1st and 2nd Millennium BC
Author: Thomas Donaghy
Publisher: Cambridge Scholars Publishing
Although there are many publications which discuss the history of the ancient horse, few focus their attention on the origin and development of the various breeds. Most publications examine the horse’s contribution to human history through its role as transport facilitator and military machine, and concentrate mainly on subjects such as the origin and development of chariot and cavalry equipment and changes in military tactics over time. This book examines what happened when humans took the horse from the wild and domesticated it for their own use. This focus was taken as it was felt that the understanding of the huge role which the horse played in human history can only be improved by gaining an understanding of the equally huge role which humans played when they took horses from the wild and, through many hundreds of years of daily interaction, cross-breeding, and training, facilitated the development and spread of many breeds across the ancient world. This book takes as its chronological focus the Greco-Persian world of the second and first millennia BC. This time period was selected for examination as it was during these two millennia that the vital role which the horse was to play in human history became fully apparent. The second millennium BC saw the development of the vast chariot forces which were to form an important part of the armed forces of numerous lands, from Mycenaean Greece in the West to India and China in the far East, while the following millennium saw the gradual replacement of chariots with cavalry forces, which continued to play a vital role in military warfare right up until the beginnings of the twentieth century AD. Part One traces the history of the horse from its evolution to the development and spread of chariot and cavalry forces. Parts Two and Three examine the famous horse-breeding regions of the ancient world and, through an analysis of archaeological, iconographical, and literary evidence, attempts to determine why these regions were famed for horse breeding and what were the physical characteristics and given attributes of the various breeds.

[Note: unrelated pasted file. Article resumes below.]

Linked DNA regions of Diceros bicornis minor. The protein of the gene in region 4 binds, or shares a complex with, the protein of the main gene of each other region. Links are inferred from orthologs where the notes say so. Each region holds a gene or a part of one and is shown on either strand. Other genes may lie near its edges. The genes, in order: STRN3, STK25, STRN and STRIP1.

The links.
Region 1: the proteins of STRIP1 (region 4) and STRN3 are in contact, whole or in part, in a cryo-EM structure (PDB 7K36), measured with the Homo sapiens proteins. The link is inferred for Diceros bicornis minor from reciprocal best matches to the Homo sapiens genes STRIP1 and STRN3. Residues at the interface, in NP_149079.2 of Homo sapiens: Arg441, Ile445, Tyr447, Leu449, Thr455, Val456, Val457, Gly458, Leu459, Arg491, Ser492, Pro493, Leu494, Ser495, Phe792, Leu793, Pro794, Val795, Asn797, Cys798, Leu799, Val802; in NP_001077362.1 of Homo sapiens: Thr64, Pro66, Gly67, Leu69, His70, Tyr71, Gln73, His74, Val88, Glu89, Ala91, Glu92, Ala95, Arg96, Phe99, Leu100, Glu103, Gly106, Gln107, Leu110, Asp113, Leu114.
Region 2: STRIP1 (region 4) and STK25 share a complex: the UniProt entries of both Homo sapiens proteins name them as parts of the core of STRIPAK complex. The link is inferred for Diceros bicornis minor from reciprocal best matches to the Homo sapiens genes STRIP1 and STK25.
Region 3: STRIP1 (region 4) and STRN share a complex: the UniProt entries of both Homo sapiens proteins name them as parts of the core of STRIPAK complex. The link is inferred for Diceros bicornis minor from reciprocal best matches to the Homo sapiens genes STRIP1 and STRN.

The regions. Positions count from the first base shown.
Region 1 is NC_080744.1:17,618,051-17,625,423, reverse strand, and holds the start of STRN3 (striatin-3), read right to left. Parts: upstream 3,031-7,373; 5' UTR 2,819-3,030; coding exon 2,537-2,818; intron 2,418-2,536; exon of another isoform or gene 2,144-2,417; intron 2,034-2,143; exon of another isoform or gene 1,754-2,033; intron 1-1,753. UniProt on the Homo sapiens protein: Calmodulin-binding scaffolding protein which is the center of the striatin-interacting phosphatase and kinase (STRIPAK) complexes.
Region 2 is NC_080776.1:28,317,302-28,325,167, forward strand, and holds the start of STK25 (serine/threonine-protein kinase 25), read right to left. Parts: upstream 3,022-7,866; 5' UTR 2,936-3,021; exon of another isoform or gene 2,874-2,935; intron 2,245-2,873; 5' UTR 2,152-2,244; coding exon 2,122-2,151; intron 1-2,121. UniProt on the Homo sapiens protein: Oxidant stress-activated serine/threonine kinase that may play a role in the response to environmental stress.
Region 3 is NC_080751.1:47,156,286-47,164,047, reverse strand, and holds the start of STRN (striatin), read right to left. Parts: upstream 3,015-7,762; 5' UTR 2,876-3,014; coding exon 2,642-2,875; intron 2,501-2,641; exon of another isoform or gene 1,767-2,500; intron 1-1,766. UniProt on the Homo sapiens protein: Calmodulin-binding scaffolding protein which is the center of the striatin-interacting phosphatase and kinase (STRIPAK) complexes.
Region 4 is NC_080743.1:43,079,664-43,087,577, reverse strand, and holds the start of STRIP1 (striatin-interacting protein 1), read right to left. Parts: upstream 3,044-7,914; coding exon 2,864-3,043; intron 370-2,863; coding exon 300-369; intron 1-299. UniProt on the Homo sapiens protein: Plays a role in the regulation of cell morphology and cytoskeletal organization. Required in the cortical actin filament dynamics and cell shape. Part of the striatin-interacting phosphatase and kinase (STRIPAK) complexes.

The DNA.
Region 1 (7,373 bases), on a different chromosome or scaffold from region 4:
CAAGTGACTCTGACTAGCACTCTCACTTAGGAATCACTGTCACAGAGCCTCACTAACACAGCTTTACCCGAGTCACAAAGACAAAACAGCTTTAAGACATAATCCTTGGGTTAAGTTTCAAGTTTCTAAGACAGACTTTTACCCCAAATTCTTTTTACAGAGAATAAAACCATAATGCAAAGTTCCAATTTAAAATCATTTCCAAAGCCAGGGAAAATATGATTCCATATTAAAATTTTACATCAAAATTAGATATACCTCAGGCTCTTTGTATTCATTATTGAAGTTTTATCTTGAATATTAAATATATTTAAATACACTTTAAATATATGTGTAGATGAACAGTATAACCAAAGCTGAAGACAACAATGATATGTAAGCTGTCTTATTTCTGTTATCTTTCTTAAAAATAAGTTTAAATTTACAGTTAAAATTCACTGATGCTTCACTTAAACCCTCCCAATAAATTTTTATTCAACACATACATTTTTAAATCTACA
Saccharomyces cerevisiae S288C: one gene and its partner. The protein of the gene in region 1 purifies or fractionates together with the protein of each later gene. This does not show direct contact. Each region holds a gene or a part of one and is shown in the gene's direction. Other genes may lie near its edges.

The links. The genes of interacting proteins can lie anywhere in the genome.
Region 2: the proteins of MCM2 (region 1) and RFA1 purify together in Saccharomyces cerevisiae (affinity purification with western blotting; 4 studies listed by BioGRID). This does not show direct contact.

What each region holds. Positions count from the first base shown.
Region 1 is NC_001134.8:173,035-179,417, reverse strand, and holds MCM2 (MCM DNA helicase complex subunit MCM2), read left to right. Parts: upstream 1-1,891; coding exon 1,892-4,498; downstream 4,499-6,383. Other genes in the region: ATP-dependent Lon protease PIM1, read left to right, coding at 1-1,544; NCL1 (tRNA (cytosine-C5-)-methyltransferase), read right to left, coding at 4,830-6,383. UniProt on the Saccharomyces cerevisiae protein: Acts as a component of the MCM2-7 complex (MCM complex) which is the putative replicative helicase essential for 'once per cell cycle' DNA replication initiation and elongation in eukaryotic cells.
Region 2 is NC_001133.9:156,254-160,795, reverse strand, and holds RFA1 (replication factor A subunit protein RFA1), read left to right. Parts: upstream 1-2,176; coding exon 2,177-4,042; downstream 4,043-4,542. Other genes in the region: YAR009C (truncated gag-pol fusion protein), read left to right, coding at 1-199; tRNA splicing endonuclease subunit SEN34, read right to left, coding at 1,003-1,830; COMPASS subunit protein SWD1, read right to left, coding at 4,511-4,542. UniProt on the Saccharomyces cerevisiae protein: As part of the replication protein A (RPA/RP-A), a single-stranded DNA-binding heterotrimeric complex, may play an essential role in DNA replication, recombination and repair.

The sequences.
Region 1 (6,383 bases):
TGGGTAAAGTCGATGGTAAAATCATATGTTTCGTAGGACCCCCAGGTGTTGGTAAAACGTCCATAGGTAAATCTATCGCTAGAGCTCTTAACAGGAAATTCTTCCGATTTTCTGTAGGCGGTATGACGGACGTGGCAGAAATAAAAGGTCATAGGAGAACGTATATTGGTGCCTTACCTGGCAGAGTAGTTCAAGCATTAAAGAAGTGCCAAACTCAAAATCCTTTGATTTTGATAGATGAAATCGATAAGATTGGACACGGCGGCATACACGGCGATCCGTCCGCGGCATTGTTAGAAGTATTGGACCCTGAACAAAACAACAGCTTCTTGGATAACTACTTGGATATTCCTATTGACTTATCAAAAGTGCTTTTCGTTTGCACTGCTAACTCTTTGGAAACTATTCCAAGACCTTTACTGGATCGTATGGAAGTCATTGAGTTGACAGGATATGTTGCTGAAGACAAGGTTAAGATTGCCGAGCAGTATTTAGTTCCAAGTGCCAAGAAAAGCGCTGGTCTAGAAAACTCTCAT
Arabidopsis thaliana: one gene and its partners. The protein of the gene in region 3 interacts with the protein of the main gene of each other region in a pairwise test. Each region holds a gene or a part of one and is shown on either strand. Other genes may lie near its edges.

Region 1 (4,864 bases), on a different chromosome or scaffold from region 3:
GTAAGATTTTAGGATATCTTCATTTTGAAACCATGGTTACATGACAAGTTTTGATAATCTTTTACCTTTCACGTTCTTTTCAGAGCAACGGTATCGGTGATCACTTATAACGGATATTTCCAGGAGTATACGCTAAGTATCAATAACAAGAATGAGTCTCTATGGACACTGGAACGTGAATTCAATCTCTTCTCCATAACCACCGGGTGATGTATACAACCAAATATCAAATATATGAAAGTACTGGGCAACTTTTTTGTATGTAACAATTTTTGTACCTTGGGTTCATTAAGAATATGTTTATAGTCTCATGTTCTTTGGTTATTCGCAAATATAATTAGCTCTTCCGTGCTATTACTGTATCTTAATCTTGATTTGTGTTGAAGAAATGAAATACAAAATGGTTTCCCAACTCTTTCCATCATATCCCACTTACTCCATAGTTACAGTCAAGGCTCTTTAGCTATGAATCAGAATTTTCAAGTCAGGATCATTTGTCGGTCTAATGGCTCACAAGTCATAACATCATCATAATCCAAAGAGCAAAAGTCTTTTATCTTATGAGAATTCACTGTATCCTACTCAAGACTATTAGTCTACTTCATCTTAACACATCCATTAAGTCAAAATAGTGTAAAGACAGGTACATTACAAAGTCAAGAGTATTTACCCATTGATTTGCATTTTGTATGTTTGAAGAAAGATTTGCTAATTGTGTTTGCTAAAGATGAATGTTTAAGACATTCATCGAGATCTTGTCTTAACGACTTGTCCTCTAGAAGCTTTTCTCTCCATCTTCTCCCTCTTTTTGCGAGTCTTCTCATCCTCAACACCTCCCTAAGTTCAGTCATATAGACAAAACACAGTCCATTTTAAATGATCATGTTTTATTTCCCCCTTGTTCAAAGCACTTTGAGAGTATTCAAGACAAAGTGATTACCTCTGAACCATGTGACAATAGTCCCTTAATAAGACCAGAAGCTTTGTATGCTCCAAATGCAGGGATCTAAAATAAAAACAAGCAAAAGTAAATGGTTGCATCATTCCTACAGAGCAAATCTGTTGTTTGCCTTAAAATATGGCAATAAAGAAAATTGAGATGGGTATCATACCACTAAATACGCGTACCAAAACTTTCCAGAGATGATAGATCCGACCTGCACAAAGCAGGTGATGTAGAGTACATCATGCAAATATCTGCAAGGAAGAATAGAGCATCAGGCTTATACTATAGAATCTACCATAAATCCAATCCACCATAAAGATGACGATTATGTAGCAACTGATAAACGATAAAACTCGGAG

Dressing the Soldier in Roman Times
Author: Marie-Louise Nosch,Henriette Koefoed
Publisher: Oxbow Books
Wearing the Cloak contains nine stimulating chapters on Roman military textiles and equipment that take textile research to a new level. Hear the sounds of the Roman soldiers' clacking belts and get a view on their purchase orders with Egyptian weavers. Could armour be built of linen? Who had access to what kinds of prestigious equipment? And what garments and weapons were deposited in bogs at the edge of the Roman Empire? The authors draw upon multiple sources such as original textual and scriptural evidence, ancient works of art and iconography and archaeological records and finds. The chapters cover - as did the Roman army - a large geographical span: Egypt, the Levant, the Etruscan heartland and Northern Europe. Status, prestige and access are viewed in the light of financial and social capacities and help shed new light on the material realities of a soldier's life in the Roman world.
Author: CTI Reviews
Publisher: Cram101 Textbook Reviews
Facts101 is your complete guide to The Ancient World, A Social and Cultural History. In this book, you will learn topics such as THE MIDDLE EAST TO THE PERSIAN EMPIRE, THE EMERGENCE OF GREEK CIVILIZATION, THE WARS OF THE GREEKS, and CLASSICAL ATHENS plus much more. With key features such as key terms, people and places, Facts101 gives you all the information you need to prepare for your next exam. Our practice tests are specific to the textbook and we have designed tools to make the most of your limited study time.